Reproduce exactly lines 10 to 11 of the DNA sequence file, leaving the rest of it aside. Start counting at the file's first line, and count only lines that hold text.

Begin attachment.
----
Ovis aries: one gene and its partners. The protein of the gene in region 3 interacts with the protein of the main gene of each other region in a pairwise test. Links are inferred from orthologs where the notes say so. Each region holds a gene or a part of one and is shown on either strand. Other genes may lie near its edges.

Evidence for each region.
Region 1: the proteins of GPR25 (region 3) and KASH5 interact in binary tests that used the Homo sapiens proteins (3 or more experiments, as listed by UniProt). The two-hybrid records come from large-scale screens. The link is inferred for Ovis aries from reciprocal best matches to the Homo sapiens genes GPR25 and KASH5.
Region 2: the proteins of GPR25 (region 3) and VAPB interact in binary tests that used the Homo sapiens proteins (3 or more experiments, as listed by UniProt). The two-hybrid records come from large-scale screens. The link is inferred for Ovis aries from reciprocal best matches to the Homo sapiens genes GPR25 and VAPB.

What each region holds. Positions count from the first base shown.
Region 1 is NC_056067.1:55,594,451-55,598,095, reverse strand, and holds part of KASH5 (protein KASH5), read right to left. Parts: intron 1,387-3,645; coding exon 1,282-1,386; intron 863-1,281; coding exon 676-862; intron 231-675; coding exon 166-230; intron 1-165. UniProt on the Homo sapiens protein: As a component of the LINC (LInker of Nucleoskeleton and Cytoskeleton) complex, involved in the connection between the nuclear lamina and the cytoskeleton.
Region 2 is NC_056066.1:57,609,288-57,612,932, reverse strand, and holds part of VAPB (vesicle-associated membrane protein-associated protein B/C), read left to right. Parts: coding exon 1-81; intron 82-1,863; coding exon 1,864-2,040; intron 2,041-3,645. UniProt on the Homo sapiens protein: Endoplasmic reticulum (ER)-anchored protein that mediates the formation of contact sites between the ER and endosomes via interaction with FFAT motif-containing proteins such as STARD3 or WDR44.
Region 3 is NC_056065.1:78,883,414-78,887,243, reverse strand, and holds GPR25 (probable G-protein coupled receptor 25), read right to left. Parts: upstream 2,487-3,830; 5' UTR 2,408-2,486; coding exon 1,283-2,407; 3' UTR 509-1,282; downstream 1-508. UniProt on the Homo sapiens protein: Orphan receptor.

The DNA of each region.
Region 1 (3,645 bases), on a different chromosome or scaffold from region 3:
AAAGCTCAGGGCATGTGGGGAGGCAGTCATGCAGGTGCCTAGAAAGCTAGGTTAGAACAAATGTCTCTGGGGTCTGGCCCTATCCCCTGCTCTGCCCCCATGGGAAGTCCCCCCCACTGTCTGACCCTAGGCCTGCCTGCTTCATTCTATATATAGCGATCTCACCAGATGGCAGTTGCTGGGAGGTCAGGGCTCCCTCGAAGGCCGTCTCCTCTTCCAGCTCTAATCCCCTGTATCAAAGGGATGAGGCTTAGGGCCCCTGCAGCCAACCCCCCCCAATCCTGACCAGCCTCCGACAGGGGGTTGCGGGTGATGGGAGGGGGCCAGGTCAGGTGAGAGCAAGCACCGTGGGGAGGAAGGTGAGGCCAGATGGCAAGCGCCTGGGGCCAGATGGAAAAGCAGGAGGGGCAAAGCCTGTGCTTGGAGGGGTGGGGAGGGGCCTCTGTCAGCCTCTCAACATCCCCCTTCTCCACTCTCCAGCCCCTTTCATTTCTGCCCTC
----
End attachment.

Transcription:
Region 1 (3,645 bases), on a different chromosome or scaffold from region 3:
AAAGCTCAGGGCATGTGGGGAGGCAGTCATGCAGGTGCCTAGAAAGCTAGGTTAGAACAAATGTCTCTGGGGTCTGGCCCTATCCCCTGCTCTGCCCCCATGGGAAGTCCCCCCCACTGTCTGACCCTAGGCCTGCCTGCTTCATTCTATATATAGCGATCTCACCAGATGGCAGTTGCTGGGAGGTCAGGGCTCCCTCGAAGGCCGTCTCCTCTTCCAGCTCTAATCCCCTGTATCAAAGGGATGAGGCTTAGGGCCCCTGCAGCCAACCCCCCCCAATCCTGACCAGCCTCCGACAGGGGGTTGCGGGTGATGGGAGGGGGCCAGGTCAGGTGAGAGCAAGCACCGTGGGGAGGAAGGTGAGGCCAGATGGCAAGCGCCTGGGGCCAGATGGAAAAGCAGGAGGGGCAAAGCCTGTGCTTGGAGGGGTGGGGAGGGGCCTCTGTCAGCCTCTCAACATCCCCCTTCTCCACTCTCCAGCCCCTTTCATTTCTGCCCTC